CWA District 2-13 Vice President Ed Mooney said the strong strike vote shows that "CWA members are determined to fight back against Verizon's corporate greed and bargain a fair contract, one that reflects workers' contributions to Verizon's success."
For more information and updates, and to send a message to new CEO Lowell McAdam, go to www.cwa-union.org/verizon. Make sure you sign up for Unity@Verizon updates. You also can text "mobilize" to 69866 to get updates on your mobile phone. And check out and like our Facebook page at www.facebook.com/UnityatVerizon2011.
GOP's Union Hatred Puts 100,000 People Out of Work
AFA-CWA President Veda Shook talks with MSNBC's Ed Schultz about the GOP's refusal to fund the FAA unless airline workers lose democratic voting rights for union election.
In an outrageous attack on workers' rights that has furloughed 100,000 workers, House Republicans are refusing to reauthorize funding for the FAA unless the bill is stripped of provisions for fair and democratic union elections at airlines.
"The House Republican leadership has been holding the negotiations over this critical funding bill hostage in their single-minded crusade against workers' right to join a union and bargain for a contract," AFA-CWA President Veda Shook said, asking CWA members to help send a message to Congress.
Until a National Mediation Board rule change earlier this year, airline workers who did not vote in union representation elections were counted as "no" votes. Now, like any other election, only votes cast are counted. But Republicans won't stand for it, even though the new rules are simply the same democratic standards that apply to all elections.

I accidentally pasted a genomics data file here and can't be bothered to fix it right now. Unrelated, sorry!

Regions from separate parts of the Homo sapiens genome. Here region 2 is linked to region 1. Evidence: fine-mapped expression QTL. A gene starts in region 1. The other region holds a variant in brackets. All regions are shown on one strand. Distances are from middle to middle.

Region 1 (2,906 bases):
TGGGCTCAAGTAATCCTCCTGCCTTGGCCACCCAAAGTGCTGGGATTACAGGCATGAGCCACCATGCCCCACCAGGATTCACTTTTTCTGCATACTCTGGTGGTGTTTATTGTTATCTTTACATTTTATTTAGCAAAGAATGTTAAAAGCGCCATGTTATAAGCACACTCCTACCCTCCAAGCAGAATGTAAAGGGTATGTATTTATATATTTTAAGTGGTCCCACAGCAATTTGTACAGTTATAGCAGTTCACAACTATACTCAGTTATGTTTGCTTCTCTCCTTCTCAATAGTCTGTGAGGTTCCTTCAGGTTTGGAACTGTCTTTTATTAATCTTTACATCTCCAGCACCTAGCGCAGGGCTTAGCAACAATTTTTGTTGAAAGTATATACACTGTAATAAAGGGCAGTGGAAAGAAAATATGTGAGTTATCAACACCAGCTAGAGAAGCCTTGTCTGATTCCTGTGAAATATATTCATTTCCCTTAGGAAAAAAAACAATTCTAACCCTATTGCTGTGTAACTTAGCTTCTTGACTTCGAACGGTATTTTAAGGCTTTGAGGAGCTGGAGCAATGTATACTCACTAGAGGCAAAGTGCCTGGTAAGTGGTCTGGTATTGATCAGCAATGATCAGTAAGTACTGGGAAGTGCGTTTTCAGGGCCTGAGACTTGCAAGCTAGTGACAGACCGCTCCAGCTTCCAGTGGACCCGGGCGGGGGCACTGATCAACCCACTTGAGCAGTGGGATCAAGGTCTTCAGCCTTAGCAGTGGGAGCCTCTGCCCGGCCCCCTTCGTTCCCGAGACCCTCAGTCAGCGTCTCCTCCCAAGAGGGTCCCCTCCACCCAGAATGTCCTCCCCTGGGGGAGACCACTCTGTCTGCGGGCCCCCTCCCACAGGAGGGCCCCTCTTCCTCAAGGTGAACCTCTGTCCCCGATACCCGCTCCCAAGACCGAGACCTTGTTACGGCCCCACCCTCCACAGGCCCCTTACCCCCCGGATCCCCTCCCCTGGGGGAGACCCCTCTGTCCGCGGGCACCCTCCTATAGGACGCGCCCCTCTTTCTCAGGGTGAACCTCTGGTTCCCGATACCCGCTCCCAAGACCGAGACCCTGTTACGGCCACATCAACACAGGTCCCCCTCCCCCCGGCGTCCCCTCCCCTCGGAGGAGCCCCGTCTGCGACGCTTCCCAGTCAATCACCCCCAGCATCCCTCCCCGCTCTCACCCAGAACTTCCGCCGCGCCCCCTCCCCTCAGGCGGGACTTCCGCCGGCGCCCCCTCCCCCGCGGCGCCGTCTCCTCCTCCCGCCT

In a powerful statement on the Senate floor Wednesday, Sen. John Rockefeller (D-W.Va.) blasted Delta Airlines, the biggest corporate opponent of the fair election language.
"I wish I understood why the policy objections of one company — Delta Air Lines — mattered more than the livelihoods of thousands of people," Rockefeller said. "Last year, the CEO of Delta made $9 million. Delta paid its top executives almost $20 million. Yet, it is fighting to make sure its employees cannot organize for fear that they may secure a few extra dollars in their paychecks."
Rockefeller further denounced House and Senate Republicans whose inaction on the FAA bill has "thrown nearly 4,000 FAA employees out of work, stopped critical airport safety projects, hurt hundreds of small businesses, and gutted the Aviation Trust Fund, all so that Delta Air Lines doesn't have to allow its employees to organize in a fair and timely manner."
Shook said by demanding that non-votes be counted as "no" votes, "Republicans are disregarding the democratic principle that majority rules...Not one member of Congress would be in office today if they were held to the same standard in their elections."
In addition to the 4,000 FAA employees who have been out of work since last Saturday's funding deadline, more than 90,000 construction workers have been sent home from airport projects nationwide. Air traffic controllers remain on the job.
Shook, who appeared on Tuesday night's "The Ed Show" on MSNBC and earlier on his radio program, said while flights are operating now, "long-term aviation operations will suffer." The ripple effect could lead to less air travel and more job loss, she said.
Click here to tell Congress to stop playing politics with Americans' lives and jobs. The page includes a draft email, but remember that the most powerful messages are in your own words.